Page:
Strategies for Families of Persons Living with Dementia (PLWD)
Updated: Aug 6
Dementia is a condition that is caused by several diseases which, over time, damage nerve cells and the brain, leading to a decline in cognitive function beyond what is expected from normal aging (World Health Organization [WHO], 2023). Functional cognition, including memory, thinking, orientation, language, judgment, and learning capacity, is commonly impacted. The most common type of dementia is Alzheimer's disease, which accounts for about 60% of all cases. Other types of dementia include vascular dementia, Lewy body dementia, and frontotemporal dementia (WHO, 2023).
There is no cure for dementia, but there are treatments that can help to slow the progression of the disease and manage the symptoms. These treatments include medications, therapy, and lifestyle changes. Try the following suggestions to improve your loved one's quality of life while also decreasing your stress:
Find a PACE® Program in Your Neighborhood. Despite a high level of care needs, more than 90% of participants in programs of all-inclusive care for older adults (PACE®) can continue to live in their community. https://www.pace4you.org/
Educate yourself about dementia. The more you know about the disease, the better equipped you will be to care for your loved ones. Use available resources to help you learn more about dementia, including books, websites, and support groups.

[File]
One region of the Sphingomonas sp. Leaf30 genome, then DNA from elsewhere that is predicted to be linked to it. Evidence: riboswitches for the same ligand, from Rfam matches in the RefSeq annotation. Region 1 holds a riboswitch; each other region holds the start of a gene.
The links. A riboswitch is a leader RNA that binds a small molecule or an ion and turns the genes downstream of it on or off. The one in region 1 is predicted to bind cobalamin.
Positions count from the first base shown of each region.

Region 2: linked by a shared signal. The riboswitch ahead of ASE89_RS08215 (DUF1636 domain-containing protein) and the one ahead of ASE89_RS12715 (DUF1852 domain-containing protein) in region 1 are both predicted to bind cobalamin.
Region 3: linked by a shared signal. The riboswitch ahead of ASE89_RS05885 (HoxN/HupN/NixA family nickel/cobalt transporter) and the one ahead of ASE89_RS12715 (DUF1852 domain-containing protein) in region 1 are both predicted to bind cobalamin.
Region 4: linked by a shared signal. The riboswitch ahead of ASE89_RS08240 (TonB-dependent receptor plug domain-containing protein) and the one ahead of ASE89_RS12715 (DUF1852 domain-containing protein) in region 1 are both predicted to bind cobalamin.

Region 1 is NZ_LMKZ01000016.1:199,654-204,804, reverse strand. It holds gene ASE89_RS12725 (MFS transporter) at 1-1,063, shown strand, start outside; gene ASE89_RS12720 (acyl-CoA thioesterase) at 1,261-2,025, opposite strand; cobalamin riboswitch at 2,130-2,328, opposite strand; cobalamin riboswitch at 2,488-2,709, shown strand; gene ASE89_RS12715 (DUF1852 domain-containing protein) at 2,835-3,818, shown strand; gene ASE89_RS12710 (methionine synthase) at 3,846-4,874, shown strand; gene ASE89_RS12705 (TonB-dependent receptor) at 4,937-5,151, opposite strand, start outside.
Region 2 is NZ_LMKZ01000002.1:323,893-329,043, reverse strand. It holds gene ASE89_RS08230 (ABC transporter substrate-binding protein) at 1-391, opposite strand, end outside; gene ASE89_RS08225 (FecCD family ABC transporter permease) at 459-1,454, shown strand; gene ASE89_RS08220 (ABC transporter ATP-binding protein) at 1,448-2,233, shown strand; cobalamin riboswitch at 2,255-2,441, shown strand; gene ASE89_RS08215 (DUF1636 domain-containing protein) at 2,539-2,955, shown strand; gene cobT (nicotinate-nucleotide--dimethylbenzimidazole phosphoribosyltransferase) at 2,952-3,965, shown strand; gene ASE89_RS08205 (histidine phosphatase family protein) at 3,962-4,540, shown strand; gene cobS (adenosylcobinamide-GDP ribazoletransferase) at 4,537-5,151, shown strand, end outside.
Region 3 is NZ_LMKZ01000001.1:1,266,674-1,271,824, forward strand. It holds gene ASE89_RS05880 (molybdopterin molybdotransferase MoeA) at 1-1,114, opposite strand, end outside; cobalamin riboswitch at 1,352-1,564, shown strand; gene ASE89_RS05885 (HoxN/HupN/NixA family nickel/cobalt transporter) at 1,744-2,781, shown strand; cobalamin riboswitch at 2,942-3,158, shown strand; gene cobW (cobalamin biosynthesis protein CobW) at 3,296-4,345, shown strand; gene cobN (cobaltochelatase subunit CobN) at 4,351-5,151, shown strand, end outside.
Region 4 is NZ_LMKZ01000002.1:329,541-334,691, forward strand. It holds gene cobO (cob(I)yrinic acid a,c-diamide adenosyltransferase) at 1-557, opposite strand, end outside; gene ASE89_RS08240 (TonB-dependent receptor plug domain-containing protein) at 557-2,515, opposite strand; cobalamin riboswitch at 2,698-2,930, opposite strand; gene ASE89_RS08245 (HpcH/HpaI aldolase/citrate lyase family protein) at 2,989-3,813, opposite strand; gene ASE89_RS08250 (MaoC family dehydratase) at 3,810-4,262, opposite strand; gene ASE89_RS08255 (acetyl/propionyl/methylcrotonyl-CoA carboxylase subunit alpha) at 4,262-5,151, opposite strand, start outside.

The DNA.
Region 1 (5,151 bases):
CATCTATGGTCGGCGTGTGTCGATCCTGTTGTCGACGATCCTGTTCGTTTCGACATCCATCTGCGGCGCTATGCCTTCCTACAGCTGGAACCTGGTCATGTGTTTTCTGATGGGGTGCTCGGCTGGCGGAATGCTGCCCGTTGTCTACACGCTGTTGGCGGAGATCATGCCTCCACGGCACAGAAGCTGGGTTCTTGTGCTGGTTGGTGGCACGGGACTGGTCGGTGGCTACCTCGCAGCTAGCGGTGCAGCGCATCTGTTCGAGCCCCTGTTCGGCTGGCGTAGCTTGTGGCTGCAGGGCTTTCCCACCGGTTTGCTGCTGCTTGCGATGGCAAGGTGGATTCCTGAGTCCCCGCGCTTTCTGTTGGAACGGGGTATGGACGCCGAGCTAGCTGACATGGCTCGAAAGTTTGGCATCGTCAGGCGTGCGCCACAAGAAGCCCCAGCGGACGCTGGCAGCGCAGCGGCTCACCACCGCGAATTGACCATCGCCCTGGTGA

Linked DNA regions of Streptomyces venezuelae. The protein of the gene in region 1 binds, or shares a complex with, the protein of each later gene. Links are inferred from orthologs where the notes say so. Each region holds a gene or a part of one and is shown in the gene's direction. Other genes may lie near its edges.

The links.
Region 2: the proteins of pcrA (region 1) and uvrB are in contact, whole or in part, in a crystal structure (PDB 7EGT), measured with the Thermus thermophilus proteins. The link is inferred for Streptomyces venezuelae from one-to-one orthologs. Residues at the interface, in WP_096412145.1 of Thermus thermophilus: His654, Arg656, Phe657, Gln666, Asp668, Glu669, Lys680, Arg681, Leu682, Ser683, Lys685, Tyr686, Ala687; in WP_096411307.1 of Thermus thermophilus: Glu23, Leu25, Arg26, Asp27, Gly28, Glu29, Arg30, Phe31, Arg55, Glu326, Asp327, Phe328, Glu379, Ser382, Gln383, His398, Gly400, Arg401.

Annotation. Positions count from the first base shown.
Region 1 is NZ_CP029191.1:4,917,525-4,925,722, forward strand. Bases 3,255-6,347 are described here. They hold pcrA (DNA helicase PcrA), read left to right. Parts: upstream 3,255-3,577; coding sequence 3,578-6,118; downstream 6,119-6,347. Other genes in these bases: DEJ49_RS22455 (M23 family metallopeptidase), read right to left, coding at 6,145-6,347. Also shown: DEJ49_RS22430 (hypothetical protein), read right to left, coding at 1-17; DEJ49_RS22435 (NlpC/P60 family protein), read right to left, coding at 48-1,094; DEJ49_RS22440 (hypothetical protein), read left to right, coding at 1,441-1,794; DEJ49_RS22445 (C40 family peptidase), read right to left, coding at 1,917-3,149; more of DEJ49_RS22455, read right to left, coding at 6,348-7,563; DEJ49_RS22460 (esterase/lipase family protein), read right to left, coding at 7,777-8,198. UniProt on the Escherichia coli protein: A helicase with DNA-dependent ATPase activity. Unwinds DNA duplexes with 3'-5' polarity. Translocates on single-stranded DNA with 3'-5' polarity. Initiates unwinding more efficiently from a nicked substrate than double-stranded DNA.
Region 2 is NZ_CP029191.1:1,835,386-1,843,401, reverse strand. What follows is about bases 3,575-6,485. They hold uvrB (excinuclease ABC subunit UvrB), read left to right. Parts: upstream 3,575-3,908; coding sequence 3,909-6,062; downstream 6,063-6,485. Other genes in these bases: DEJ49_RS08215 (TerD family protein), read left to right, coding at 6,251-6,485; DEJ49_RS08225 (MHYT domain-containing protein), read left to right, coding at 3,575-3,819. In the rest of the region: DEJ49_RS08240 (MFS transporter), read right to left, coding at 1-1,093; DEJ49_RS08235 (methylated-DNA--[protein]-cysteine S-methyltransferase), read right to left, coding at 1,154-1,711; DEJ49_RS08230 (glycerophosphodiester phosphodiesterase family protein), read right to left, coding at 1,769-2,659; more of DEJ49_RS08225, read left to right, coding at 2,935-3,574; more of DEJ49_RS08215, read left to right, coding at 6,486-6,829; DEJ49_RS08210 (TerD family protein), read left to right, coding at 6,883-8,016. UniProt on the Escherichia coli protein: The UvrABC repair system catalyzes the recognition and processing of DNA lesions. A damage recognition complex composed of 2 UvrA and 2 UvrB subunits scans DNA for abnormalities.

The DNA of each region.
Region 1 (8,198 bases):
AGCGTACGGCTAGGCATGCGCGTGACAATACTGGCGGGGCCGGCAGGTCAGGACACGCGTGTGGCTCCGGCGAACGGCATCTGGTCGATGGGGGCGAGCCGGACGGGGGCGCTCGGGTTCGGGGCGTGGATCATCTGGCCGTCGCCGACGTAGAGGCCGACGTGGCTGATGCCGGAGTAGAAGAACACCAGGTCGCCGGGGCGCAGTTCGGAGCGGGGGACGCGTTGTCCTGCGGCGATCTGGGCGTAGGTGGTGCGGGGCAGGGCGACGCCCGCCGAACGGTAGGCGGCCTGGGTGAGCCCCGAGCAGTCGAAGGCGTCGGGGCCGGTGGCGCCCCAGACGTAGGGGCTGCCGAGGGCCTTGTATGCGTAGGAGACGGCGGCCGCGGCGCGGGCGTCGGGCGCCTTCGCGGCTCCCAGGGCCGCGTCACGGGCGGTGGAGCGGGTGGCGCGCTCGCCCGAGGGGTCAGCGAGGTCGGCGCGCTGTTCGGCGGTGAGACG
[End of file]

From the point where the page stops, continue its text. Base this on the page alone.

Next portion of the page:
Be patient and understanding. People with dementia can be forgetful, confused, and irritable. It is essential to be patient and understanding with them. Remember that they are not doing this on purpose.
Simplify your loved one's environment. As the disease progresses, your loved one may find it challenging to cope with a busy or chaotic environment. Try to simplify their environment by removing clutter and ensuring they have everything within reach.
Provide structure and routine. People with dementia thrive on structure and performance. Establish a daily routine for your loved one and stick to it as much as possible. This will help them to feel more secure and in control.
Encourage your loved one to stay active. Physical and mental activity can help to slow the progression of dementia. Encourage your loved one to stay active by walking, doing puzzles, or playing games.
Create a Memory box. Research supports the theory that personalized memory boxes can improve wayfinding skills (Feliciano & Jay, 2013).
Get help when you need it. Caring for someone with dementia can be overwhelming. Don't be afraid to ask for help from friends, family, or professional caregivers.
Feliciano, J., & Jay, A. (2013). Promoting room finding in dementia care: A component analysis of memory box interventions. American Journal of Geriatric Psychiatry, 21(3), 585–586. https://dx.doi.org/10.1037/bar0000066
Tips for Living Life to its Fullest: Living with Alzheimer's Disease (2011). American Occupational Therapy Association. Retrieved on April 15, 2023. https://www.aota.org/~/media/Corporate/Files/AboutOT/consumers/Adults/Alzheimers/Alzheimers%20tip%20sheet%20(2).ashx
National PACE Association. (2023). Program of All-Inclusive Care for the Elderly (PACE®) https://www.pace4you.org/
World Health Organization. (2023, March 15). Dementia. https://www.who.int/news-room/fact-sheets/detail/dementia